|Issue Number 28||
Reading, Writing, Arithmetic, and Problem Solving
One way to think about reading, writing, and arithmetic is their roles in representing and solving problems. Reading, writing, and arithmetic are powerful aids to the accumulation of information and to making use of accumulated information to help represent and solve problems in all disciplines.
There are two very important ideas here:
about the first of these two items. The Internet and other
communication systems are bringing steadily improving connectivity to
the world. You are familiar with the Web as being a dynamic, virtual
library that is by far the largest library in the world and that
continues to grow very rapidly. The Web is a component of the Internet,
and the Internet provides lots of different powerful aids to
communication between people, between people and machines and between
In designing a modern education system, it is reasonable to forecast continued steady improvement in something akin to the Internet and the Web, and in various aids to accessing , making use of, and contributing to the Web.
Thus, we need to look at our current K-12 educational system and analyze it in terms of how well it is preparing students for a responsible and productive adult life in which adults can readily communicate with each other, with machines, and with virtual libraries that are steadily growing “smarter.”
The last sentence brings us to item 2 in the above list. We now live in a world in which information is processed (problems are solved) both by human brains and by computer “brains.” See http://iae-pedia.org/Two_Brains_Are_Better_Than_One. How well is our education system doing in preparing students for responsible and productive adulthood in a world in which many of the problems and tasks they will face are best addressed by making appropriate use of a combination of human and computer brains? What constitutes a good math education in light of the ready availability of calculators, computers, and computerized tools? This is a very challenging question.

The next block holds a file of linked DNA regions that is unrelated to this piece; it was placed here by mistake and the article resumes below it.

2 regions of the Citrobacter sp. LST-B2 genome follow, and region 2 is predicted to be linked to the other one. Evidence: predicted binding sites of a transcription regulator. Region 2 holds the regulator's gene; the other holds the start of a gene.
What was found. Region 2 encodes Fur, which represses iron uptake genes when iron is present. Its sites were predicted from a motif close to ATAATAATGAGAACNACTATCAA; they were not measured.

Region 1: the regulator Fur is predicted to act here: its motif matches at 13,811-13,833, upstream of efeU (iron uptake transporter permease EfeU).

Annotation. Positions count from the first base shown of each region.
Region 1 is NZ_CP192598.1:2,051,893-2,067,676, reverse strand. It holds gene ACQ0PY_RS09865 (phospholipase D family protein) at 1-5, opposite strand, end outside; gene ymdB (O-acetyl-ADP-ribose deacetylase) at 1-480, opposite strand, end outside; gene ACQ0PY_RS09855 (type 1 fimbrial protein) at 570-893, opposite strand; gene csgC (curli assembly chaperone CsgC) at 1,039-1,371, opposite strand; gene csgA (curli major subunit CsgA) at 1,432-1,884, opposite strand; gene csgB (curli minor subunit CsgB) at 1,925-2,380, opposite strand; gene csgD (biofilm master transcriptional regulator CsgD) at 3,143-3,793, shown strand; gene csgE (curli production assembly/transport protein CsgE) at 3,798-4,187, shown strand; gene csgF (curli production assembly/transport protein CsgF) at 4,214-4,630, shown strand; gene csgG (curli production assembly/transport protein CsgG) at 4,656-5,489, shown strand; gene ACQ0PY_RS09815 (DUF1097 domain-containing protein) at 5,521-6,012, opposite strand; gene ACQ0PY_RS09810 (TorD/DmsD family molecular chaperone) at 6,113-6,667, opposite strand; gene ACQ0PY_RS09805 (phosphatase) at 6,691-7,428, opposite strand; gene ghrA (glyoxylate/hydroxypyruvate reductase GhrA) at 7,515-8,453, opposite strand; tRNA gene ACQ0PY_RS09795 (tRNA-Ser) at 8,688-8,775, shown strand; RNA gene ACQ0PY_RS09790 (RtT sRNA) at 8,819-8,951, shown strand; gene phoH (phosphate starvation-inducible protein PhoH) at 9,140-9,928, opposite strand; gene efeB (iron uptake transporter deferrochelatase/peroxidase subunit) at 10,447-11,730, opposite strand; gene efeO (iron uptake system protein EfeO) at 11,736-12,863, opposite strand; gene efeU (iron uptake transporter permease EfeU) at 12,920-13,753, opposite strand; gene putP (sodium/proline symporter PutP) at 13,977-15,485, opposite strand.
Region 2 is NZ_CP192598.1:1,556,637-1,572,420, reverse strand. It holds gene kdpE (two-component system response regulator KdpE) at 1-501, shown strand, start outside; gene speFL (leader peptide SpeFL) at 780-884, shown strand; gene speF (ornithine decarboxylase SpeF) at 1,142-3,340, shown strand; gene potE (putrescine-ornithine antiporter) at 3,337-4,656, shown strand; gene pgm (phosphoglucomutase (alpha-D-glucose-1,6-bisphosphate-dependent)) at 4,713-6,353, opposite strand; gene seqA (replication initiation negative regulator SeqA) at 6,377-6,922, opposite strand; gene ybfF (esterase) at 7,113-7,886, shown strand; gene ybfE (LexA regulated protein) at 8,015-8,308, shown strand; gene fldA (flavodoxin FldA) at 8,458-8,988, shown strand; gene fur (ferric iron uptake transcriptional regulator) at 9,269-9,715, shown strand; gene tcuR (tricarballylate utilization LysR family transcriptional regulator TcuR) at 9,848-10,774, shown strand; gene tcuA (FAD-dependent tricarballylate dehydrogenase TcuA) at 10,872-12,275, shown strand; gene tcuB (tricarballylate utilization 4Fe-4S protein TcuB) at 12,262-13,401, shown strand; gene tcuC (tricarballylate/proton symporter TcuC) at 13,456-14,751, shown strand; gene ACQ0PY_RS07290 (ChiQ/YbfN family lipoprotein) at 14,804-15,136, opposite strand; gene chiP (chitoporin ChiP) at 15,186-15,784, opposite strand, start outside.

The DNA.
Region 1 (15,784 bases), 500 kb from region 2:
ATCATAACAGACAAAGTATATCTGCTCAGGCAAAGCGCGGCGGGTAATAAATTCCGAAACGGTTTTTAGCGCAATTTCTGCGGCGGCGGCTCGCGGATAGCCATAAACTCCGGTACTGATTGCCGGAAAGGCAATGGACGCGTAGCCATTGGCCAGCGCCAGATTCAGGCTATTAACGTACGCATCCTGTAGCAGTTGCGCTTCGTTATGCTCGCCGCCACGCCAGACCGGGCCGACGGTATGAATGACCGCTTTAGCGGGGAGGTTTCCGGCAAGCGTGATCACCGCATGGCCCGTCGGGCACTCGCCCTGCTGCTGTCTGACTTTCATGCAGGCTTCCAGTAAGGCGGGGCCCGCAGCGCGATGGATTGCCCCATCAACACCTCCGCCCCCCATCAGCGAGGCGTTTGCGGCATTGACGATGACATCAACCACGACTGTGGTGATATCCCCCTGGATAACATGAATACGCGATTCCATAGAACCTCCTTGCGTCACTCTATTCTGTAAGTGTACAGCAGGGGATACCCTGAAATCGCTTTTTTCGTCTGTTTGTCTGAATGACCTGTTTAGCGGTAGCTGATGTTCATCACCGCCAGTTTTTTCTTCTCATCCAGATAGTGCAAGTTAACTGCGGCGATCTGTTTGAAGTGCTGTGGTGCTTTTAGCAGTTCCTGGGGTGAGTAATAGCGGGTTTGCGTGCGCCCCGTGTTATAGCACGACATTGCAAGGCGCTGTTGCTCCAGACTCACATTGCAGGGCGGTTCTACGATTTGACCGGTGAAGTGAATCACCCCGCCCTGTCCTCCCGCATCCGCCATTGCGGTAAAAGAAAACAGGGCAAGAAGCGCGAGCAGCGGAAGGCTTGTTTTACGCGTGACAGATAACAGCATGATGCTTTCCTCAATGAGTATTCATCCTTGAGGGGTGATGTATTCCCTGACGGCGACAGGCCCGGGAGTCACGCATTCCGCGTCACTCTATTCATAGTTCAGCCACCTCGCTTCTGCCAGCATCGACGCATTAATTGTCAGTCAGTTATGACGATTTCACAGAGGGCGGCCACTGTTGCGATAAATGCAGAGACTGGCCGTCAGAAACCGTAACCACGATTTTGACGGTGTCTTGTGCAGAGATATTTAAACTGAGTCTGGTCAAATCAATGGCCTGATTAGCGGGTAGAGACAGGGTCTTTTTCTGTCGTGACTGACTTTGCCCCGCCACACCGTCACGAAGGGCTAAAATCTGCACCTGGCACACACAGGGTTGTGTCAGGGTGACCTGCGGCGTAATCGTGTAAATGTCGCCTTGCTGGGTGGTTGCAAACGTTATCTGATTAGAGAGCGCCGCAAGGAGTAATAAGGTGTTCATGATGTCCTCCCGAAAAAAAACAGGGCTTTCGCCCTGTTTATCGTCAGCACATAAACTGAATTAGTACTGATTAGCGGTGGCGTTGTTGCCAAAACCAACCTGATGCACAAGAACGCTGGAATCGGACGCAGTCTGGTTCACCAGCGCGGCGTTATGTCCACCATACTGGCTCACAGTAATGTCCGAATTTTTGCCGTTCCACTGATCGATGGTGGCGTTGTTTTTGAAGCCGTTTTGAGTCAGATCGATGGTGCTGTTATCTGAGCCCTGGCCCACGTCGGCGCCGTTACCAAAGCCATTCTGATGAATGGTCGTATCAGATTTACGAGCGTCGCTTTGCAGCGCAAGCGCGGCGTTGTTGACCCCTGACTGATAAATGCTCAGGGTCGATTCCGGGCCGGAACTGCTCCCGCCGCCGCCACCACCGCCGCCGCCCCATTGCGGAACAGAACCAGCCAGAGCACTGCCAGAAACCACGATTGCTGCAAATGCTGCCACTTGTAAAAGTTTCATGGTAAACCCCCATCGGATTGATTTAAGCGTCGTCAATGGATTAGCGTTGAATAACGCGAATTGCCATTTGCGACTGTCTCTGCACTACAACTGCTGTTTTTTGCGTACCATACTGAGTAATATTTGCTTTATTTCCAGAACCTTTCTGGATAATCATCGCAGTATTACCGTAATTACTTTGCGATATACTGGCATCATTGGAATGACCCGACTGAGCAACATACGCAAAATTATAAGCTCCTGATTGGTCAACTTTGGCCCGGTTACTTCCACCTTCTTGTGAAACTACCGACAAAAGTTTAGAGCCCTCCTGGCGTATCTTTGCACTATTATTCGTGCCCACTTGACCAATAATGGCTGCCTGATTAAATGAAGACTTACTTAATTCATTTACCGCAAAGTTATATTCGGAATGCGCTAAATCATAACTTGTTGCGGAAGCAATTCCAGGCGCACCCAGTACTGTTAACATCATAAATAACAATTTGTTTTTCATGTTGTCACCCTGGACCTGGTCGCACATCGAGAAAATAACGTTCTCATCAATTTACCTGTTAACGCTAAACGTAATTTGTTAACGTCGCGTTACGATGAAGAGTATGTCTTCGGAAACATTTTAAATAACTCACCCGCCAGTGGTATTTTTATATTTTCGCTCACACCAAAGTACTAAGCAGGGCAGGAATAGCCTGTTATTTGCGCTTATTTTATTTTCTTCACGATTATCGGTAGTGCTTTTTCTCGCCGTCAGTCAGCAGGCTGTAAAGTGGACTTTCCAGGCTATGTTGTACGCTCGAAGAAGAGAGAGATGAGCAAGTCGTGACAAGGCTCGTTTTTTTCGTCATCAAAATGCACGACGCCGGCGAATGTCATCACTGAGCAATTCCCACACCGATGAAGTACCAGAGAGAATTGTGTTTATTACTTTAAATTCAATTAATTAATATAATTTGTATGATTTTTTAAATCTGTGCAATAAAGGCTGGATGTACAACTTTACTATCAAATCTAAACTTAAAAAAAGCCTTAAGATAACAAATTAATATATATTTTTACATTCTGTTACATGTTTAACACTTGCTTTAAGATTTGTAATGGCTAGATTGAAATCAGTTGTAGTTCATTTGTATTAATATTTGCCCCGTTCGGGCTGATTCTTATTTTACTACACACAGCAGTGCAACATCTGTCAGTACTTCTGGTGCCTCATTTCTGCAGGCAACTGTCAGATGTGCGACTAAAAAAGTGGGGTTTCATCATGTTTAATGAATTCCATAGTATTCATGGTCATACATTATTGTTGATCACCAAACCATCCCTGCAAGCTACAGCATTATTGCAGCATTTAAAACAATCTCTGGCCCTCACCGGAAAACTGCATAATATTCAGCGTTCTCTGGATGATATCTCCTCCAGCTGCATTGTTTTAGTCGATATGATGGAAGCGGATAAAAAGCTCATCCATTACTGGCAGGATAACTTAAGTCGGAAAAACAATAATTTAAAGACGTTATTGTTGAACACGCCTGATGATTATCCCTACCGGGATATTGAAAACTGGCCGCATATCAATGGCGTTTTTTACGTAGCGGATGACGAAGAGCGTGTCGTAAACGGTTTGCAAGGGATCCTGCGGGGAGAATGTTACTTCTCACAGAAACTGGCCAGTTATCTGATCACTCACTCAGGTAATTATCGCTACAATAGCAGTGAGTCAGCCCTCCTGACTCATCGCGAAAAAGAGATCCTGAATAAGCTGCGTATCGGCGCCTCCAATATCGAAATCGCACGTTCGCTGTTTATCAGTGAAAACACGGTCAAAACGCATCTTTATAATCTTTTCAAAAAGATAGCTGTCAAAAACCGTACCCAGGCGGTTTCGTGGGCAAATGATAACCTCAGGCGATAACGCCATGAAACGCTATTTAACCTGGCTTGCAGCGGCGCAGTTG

Some Relevant Forecasts of Information Processing Technology
Essentially every week brings new announcements of significant progress
and/or forecasted progress in Information and Communicating Technology.
Computers are getting faster. Storage systems of greater capacity are
being developed. Communication systems are getting faster and reaching
more people. Information retrieval systems and computer systems are
One way to think about this increase in overall capability and smartness is the improving ability of artificially intelligent systems to directly answer questions and solve problems that people pose. For example, think about the question, “How do I get from where I am now to the nearest pizza eatery?” GPS and related technology on a handheld cell phone can deal with this type of question. Wolfram Alpha has received a lot of publicity for its question answering capabilities, and we can expect that it and other competing systems will steadily improve over time. See http://www.wolframalpha.com/.
Thus, a good modern education includes a focus on understanding the capabilities and limitations of question-answering computer systems, and how to pose answerable questions.
The previous issue of this Information Age Education Newsletter
addressed some aspects of National Standards in education. To a large
extent, such proposed National Standards, along with our current focus
on state and national testing, are not paying enough attention to the
future. In essence, they focus on doing better what we have been doing
in the past. The world is changing much more rapidly than its
About Information Age Education, Inc.
Information Age Education is a non-profit organization dedicated to
improving education for learners of all ages throughout the world. IAE
is a project of the Science Factory, a 501(c)(3) science and technology
museum located in Eugene, Oregon. Current IAE activities include a Wiki
with address http://IAE-pedia.org,
a Website containing free books and articles at http://I-A-E.org, and the free newsletter
you are now reading.
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